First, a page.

Key Lime Cheesecake
Raise your hand if you’re a cheesecake fan.
My brother Harrison’s hand would be through the roof at this moment (if he were reading this.)
Here he is with his lovely new fiance, by the way. Aren’t they just the cutest? You can tell he’s quite a goofball… but you can also tell that he LOVES this girl!
He also LOVES his cheesecake! In fact, I will very likely have to make him one as an engagement gift very soon. He’s a classic kinda guy though… he won’t touch it unless it’s plain ol’ New York Style cheesecake, dense and served cold, with a drizzle of strawberry sauce.
Me? Not so much.
I’ve never been the “gotta have it” type when it comes to cheesecake. Most of the time I take one bite and I’m done… its just so rich! Almost chokingly, cloyingly so.
Anybody out there like me? You can take cheesecake or leave it?
Or am I the only one?
I’m the only one, aren’t I? Darn it.
But wonder of wonders… last week I tasted a cheesecake that I just gobbled right up! And do you know what made the difference? Key lime!
It cut right through that rich, solid-block-of-cream-cheese-feeling I usually get from cheesecake and really transformed the entire dessert genre for me. Instead of noticing the heaviness I usually associate with cheesecake, I found it to be creamy and tangy and completely luscious! Citrus is the perfect way to round out a cheesecake if you ask me.
So although there were many magical-sounding suggestions sent my way (ALL of which I’ll be blogging about at some point in the future… mark my words, there is salmon on the horizon) today it just had to be cheesecake. Big thanks to Gina for the idea Not just any cheesecake though. It had to be that cheesecake. In case you live in the Searcy, Arkansas area of the country… the inspirational cheesecake came from The Key Lime Cottage. Go pay em’ a visit!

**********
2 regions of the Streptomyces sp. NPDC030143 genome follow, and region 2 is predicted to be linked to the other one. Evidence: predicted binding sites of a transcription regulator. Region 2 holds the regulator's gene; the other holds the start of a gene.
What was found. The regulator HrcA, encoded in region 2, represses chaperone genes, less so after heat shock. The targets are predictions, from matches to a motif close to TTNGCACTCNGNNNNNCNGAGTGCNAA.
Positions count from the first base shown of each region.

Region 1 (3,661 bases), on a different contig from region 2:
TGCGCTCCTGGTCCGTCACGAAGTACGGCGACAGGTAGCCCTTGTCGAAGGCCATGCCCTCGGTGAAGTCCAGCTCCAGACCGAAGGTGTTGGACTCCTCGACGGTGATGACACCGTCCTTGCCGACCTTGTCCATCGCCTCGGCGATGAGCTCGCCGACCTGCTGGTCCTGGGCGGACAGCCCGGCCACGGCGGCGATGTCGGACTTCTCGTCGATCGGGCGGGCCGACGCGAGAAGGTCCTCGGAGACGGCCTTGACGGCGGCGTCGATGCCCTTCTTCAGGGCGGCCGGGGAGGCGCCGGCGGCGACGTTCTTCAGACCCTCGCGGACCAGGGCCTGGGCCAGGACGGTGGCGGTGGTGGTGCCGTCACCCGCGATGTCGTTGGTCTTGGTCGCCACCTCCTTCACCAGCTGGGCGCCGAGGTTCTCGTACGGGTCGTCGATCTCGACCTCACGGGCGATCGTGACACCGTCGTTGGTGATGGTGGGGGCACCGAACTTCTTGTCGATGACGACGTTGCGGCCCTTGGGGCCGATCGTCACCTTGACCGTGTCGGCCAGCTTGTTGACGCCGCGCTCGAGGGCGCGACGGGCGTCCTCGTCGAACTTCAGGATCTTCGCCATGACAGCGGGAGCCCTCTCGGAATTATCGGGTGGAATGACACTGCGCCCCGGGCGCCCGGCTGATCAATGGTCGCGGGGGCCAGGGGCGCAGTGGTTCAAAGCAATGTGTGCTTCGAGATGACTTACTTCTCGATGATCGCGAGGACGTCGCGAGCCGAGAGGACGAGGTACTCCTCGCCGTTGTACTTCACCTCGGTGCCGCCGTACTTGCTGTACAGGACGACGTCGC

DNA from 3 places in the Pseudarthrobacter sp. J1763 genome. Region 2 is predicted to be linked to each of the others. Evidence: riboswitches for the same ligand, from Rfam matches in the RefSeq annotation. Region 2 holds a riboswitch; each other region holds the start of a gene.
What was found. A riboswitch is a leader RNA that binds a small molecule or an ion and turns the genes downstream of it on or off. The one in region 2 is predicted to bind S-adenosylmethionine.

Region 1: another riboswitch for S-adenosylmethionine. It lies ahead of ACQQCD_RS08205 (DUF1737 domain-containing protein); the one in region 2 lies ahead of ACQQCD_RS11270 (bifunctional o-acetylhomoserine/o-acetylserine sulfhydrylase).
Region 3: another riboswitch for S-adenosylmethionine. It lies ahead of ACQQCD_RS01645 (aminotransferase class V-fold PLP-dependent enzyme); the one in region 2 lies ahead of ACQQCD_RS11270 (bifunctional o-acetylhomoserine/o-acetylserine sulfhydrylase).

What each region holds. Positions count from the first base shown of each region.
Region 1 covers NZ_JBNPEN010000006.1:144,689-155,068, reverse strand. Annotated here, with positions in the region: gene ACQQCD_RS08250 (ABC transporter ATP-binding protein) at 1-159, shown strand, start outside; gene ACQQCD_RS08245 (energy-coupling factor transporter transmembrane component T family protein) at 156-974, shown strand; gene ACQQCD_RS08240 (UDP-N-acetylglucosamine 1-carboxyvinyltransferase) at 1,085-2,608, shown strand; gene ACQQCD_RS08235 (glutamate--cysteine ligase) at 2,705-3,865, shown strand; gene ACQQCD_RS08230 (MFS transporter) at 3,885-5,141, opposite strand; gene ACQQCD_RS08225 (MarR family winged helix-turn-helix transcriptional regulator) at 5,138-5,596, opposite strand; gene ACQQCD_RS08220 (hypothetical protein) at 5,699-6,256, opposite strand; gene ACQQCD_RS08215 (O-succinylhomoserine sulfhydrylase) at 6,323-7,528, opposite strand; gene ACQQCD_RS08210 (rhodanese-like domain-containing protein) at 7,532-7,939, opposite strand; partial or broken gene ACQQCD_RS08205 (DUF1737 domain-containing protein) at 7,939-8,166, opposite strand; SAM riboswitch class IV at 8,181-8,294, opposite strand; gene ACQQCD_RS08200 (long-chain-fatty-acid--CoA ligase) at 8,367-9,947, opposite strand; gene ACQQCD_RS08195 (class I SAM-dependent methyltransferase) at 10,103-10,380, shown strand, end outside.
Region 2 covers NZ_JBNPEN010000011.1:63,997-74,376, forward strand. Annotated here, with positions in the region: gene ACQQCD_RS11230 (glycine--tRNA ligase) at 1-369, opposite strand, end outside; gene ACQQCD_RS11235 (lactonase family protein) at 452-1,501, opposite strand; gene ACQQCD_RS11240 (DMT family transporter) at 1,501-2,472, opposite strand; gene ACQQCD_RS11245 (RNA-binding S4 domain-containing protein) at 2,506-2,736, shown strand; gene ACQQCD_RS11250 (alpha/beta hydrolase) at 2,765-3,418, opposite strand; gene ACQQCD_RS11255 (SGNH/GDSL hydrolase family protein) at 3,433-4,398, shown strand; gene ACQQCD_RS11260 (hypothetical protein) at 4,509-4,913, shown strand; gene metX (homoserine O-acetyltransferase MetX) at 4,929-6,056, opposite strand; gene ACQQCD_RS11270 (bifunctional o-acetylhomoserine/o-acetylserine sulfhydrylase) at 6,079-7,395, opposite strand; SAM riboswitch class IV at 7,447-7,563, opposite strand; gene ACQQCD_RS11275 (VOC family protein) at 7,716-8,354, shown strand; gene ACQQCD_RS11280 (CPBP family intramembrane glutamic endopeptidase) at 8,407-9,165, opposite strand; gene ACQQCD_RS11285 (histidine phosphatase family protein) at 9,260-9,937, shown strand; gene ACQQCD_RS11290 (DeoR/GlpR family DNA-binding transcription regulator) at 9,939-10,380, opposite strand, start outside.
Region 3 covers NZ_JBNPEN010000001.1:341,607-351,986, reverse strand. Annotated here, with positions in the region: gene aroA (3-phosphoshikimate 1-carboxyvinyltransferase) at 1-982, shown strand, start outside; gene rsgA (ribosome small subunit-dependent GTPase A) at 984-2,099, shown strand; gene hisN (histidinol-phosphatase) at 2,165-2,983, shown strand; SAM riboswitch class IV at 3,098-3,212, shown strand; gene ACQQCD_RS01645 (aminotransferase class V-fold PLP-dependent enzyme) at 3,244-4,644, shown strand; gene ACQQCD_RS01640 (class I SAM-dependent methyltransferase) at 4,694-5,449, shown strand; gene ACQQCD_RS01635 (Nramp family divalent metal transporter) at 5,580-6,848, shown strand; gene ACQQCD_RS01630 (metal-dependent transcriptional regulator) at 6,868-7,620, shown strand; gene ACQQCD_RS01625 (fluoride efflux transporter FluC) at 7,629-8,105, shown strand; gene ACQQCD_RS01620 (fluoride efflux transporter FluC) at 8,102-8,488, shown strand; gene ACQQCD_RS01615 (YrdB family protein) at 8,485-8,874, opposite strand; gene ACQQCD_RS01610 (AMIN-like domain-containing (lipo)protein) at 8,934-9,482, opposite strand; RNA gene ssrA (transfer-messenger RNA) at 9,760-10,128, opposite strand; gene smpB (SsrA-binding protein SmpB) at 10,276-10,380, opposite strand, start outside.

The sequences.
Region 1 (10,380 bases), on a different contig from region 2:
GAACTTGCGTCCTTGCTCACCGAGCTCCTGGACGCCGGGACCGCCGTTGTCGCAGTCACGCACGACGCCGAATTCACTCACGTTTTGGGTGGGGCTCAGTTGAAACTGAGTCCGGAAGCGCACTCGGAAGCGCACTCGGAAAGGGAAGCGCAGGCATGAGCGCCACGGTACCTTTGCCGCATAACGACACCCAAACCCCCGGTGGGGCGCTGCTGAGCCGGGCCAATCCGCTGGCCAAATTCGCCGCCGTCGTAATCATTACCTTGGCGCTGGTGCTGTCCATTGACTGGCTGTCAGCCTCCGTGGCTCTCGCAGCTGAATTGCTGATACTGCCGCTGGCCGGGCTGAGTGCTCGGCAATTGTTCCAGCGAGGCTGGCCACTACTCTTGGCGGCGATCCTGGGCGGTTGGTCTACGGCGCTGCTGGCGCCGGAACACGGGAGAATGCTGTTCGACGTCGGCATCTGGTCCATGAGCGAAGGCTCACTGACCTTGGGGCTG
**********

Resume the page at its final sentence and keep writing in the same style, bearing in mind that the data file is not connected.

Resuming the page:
The recipe I chose to work from today comes from Ms. PCrocker, who so graciously posted this delight on Food.com. I was looking for a few certain things in a recipe… and this one had them all!
First off, I wanted to use an 8-inch pan. Bada bing! This one did.
Second, I didn’t want to use any key lime flavored gelatin or green food coloring. Check. Check.
Third, I wanted a good “butter to crumbs” ratio for the crust. I get so annoyed when a recipe tells you to melt 2 tablespoons of butter into 2 cups of graham cracker crumbs, and then expects you to make that into a crust! That, my friend, is ludicrous. This recipe called for 5 T. butter and 1 3/4 C. crumbs. Perfecto!
Fourth and finally, I didn’t want fluffy. Cheesecake is supposed to be dense and creamy, not airy. (Well, at least that’s my preference.) So that ruled out anything containing beaten eggwhites, or ten minutes of stiff whisking, or too many eggs period.
You’d be surprised just how many recipes out there are trying to turn cheesecake into some kind of cheese-mousse. And I’m not a fan!
So let’s get started.
Step One needs to be done HOURS ahead of time. Set out three packages of cream cheese and three eggs, so that they’re completely room temperature when you’re ready to make the cheesecake. I left these out the night before and made the cake in the morning.
When you’re ready to start… grab some key limes. You can totally buy key lime juice in a can at the grocery store, did you know that? I encourage it, in fact. But this recipe was so SIMPLE that I felt the compulsion to make it more high-maintenance. I’m weird like that.
If you choose to go the key limes route rather than the canned juice route, roll them under the heel of your hand first so the juice’ll come out easier.
Then just start slicing them in half and squeezing the life out of them!
Don’t worry about the seeds just yet. It’ll just slow you down.
We’ll strain those out later.
Just keep squeezin’.
(Note that key lime juice is NOT bright chartreuse green as some popular food manufacturers would lead you to believe. Hence my aversion to recipes that use key lime gelatin or green food coloring.)
Make sure your pretty little pile of remains finds its way to a compost pile!
You’ll need about 6 tablespoons of this stuff. (But a few drops more won’t hurt. I like things really limey!)
Find a fine mesh strainer of you have one, and pour the juice through it into a bowl to get rid of the seeds. Then just set the juice aside. Also, preheat your oven to 350.
Next grab a food processor and some vanilla wafers or graham crackers. I used vanilla wafers this time, but I think I’ll do grahams next time. Nothing can touch em’ when it comes to cheesecake crust.
Throw a handfull of the cookies into the food processor…
And pulse until they’re broken down into nice crumbs.
Dump them into a bowl, and then melt 5 T. butter in the microwave.
Pour in the butter…
And stir until the mixture clumps together and all the crumbs are moistened.